Review: The Sky is Everywhere


The Sky is Everywhere
By Jandy Nelson

Genres: Young Adult, Contemporary, Romance, 
Source: Personal purchase, paperback

Goodreads Synopsis:

Seventeen-year-old Lennie Walker, bookworm and band geek, plays second clarinet and spends her time tucked safely and happily in the shadow of her fiery older sister, Bailey. But when Bailey dies abruptly, Lennie is catapulted to center stage of her own life - and, despite her nonexistent history with boys, suddenly finds herself struggling to balance two. Toby was Bailey's boyfriend; his grief mirrors Lennie's own. Joe is the new boy in town, a transplant from Paris whose nearly magical grin is matched only by his musical talent. For Lennie, they're the sun and the moon; one boy takes her out of her sorrow, the other comforts her in it. But just like their celestial counterparts, they can't collide without the whole wide world exploding.

This remarkable debut is perfect for fans of Sarah Dessen, Deb Caletti, and Francesca Lia Block. Just as much a celebration of love as it is a portrait of loss, Lennie's struggle to sort her own melody out of the noise around her is always honest, often hilarious, and ultimately unforgettable.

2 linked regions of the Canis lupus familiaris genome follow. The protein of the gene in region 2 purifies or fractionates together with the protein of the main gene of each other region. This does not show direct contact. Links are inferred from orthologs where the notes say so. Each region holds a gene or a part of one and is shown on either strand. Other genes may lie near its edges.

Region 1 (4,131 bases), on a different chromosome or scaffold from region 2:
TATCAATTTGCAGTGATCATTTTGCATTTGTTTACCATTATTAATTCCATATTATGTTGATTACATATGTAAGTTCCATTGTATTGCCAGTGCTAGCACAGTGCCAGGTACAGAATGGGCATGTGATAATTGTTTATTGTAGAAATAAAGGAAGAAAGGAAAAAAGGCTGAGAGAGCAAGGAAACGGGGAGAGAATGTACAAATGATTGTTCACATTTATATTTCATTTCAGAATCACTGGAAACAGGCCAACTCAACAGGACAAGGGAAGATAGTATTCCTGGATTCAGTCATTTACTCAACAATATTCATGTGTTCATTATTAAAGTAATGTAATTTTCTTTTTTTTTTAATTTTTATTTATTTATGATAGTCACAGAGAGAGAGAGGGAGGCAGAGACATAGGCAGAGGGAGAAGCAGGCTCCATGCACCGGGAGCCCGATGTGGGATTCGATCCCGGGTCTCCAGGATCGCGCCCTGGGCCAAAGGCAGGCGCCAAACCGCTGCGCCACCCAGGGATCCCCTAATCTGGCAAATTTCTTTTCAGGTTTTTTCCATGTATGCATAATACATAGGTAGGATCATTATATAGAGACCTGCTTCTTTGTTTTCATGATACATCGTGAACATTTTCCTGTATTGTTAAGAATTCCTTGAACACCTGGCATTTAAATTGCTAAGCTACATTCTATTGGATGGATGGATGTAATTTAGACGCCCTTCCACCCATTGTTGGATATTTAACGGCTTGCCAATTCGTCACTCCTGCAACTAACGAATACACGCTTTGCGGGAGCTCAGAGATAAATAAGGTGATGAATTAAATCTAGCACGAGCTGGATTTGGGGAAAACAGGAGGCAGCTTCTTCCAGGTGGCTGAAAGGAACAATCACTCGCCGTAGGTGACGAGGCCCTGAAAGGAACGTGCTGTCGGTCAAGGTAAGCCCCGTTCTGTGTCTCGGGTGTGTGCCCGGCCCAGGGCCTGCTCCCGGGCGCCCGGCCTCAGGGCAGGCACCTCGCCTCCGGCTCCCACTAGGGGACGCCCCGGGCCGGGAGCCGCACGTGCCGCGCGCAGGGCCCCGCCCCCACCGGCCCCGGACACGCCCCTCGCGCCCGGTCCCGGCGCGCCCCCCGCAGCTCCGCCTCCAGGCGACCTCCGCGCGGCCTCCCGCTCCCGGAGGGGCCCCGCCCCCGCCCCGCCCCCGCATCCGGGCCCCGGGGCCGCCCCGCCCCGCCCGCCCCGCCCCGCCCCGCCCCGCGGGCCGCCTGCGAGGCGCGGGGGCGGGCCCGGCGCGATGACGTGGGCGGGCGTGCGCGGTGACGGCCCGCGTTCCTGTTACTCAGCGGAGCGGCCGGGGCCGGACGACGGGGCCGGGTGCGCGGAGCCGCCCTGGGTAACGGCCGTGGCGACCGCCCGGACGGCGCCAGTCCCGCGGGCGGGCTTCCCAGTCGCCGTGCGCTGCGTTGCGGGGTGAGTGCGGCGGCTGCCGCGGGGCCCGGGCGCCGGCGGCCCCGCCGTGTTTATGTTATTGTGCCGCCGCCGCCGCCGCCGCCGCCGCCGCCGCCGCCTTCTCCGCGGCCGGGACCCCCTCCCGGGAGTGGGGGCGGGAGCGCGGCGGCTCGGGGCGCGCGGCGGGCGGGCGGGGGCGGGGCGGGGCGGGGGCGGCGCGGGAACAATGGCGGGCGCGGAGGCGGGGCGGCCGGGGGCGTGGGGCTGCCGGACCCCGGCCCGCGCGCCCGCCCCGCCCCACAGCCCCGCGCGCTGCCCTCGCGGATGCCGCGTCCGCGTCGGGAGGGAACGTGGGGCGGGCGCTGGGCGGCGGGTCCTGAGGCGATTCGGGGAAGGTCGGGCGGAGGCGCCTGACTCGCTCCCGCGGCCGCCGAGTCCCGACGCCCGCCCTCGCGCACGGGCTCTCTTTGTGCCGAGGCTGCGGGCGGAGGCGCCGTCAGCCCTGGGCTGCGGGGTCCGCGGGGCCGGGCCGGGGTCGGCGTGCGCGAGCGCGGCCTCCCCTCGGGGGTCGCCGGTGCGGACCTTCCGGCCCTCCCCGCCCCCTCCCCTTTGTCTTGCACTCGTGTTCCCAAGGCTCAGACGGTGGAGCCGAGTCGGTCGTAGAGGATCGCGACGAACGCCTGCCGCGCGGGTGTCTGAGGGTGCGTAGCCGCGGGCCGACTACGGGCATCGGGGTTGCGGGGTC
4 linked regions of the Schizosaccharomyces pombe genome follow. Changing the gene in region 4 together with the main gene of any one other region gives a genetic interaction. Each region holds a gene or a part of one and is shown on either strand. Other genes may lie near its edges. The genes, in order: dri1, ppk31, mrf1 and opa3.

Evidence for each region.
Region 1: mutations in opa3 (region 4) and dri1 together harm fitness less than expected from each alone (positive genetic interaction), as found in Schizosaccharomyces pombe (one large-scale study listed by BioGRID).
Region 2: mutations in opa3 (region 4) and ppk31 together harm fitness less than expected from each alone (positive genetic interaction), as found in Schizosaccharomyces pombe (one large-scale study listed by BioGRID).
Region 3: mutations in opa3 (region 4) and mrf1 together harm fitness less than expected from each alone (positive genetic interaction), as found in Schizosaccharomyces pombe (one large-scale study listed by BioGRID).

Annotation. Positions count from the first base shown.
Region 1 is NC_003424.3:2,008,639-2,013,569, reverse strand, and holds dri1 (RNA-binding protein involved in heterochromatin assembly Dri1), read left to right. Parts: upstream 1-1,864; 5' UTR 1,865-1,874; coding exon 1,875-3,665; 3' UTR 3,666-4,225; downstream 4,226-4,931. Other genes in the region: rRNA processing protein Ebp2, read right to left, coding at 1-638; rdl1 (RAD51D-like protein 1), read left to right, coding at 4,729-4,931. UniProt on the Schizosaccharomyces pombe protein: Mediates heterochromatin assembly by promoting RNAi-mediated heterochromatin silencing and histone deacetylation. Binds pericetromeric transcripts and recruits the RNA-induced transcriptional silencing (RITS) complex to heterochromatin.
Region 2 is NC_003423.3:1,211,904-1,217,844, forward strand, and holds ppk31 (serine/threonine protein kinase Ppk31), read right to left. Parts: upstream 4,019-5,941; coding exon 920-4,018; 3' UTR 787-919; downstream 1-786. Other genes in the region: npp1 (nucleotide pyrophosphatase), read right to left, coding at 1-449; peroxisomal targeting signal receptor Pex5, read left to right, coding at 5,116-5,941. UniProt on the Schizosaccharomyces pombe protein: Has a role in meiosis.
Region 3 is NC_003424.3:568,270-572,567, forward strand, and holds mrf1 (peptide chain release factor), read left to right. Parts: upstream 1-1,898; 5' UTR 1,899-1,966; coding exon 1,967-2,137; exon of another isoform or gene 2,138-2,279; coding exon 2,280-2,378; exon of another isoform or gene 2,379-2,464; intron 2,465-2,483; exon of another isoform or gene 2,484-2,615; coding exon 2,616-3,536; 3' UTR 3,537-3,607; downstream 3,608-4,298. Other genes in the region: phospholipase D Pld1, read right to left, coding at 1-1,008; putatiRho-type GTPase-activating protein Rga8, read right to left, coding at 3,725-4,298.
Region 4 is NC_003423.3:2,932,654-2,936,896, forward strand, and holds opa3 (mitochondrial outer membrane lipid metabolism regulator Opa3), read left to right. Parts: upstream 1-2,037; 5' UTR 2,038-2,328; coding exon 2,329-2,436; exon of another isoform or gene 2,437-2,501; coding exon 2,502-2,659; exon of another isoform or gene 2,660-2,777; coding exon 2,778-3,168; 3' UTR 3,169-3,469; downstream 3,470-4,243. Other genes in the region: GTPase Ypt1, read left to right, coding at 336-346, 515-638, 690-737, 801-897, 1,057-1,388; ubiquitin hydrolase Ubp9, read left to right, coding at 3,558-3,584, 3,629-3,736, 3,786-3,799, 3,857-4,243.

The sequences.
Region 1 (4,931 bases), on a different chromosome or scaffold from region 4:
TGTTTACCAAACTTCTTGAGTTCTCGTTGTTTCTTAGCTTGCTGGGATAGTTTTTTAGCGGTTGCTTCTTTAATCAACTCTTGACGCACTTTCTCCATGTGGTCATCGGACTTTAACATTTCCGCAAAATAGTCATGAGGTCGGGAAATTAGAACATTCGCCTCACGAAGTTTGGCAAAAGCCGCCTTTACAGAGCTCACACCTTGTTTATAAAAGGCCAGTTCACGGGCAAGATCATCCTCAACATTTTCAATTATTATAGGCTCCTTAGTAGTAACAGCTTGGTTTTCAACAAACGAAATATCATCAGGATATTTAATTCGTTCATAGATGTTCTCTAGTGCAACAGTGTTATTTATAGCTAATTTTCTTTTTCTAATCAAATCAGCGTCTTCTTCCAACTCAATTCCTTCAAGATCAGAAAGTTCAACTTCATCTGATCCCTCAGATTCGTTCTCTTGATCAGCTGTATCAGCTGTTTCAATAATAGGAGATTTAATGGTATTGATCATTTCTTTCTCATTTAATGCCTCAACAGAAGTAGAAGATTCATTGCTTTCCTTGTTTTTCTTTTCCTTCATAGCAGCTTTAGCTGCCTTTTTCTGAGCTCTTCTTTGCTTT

My Review:

This book was such a cute contemporary! Once it got going, I really enjoyed the book. Although the beginning was a little slow, I thoroughly enjoyed the majority of it. I came in with really high expectations (because I'll Give You the Sun was just amazing! Review here ), so this book had to be pretty great to satisfy my Jandy Nelson love. Sadly, it wasn't as good as I hoped, but I still really liked it. 

At the start, I absolutely hated Lennie. She made so many stupid decisions, and moaned so much! She was just so irritating to read about, and because it was told entirely through her perspective, I was stuck with her for the whole book. Her insta-love was just so stupid, especially when it was her dead sister's boyfriend! This really made me hate Lennie even more.

But, thankfully, she does get better. She did still make a few silly decisions, but she definitely improved as the story progressed. By the end, she knew how to deal with her grief over her sister better (as we can only put the rash decisions down to grief), and was generally a better character to read about. 

The plot for this story was a bit non-existent - nothing really happened, but that didn't really matter, I enjoyed it nonetheless. Some of the 'problems' felt petty at times, and to me it felt that they weren't really worth writing a book about, and therefore bored me.

Overall, I enjoyed this book. It took a while to get into, but I thought it was a really cute contemporary.

My reaction:


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